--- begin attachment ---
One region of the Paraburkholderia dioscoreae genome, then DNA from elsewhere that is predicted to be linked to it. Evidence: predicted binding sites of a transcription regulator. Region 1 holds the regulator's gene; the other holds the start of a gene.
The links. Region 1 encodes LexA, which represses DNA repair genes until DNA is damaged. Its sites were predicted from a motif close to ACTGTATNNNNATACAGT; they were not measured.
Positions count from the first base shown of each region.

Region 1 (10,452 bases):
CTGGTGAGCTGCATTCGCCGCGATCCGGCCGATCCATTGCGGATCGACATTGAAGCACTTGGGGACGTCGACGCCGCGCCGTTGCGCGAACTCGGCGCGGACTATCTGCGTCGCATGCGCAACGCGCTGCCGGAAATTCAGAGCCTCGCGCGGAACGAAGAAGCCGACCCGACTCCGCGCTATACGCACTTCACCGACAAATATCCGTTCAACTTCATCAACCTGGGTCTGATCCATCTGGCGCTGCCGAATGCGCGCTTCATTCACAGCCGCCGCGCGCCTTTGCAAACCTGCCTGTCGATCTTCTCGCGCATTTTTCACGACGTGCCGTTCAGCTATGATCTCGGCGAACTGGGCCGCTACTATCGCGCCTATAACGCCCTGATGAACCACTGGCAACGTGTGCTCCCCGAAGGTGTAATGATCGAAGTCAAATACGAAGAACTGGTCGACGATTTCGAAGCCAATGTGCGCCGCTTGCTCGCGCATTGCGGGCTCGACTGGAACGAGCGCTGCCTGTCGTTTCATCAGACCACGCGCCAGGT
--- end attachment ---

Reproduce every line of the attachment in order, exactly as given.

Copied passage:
One region of the Paraburkholderia dioscoreae genome, then DNA from elsewhere that is predicted to be linked to it. Evidence: predicted binding sites of a transcription regulator. Region 1 holds the regulator's gene; the other holds the start of a gene.
The links. Region 1 encodes LexA, which represses DNA repair genes until DNA is damaged. Its sites were predicted from a motif close to ACTGTATNNNNATACAGT; they were not measured.
Positions count from the first base shown of each region.

Region 1 (10,452 bases):
CTGGTGAGCTGCATTCGCCGCGATCCGGCCGATCCATTGCGGATCGACATTGAAGCACTTGGGGACGTCGACGCCGCGCCGTTGCGCGAACTCGGCGCGGACTATCTGCGTCGCATGCGCAACGCGCTGCCGGAAATTCAGAGCCTCGCGCGGAACGAAGAAGCCGACCCGACTCCGCGCTATACGCACTTCACCGACAAATATCCGTTCAACTTCATCAACCTGGGTCTGATCCATCTGGCGCTGCCGAATGCGCGCTTCATTCACAGCCGCCGCGCGCCTTTGCAAACCTGCCTGTCGATCTTCTCGCGCATTTTTCACGACGTGCCGTTCAGCTATGATCTCGGCGAACTGGGCCGCTACTATCGCGCCTATAACGCCCTGATGAACCACTGGCAACGTGTGCTCCCCGAAGGTGTAATGATCGAAGTCAAATACGAAGAACTGGTCGACGATTTCGAAGCCAATGTGCGCCGCTTGCTCGCGCATTGCGGGCTCGACTGGAACGAGCGCTGCCTGTCGTTTCATCAGACCACGCGCCAGGT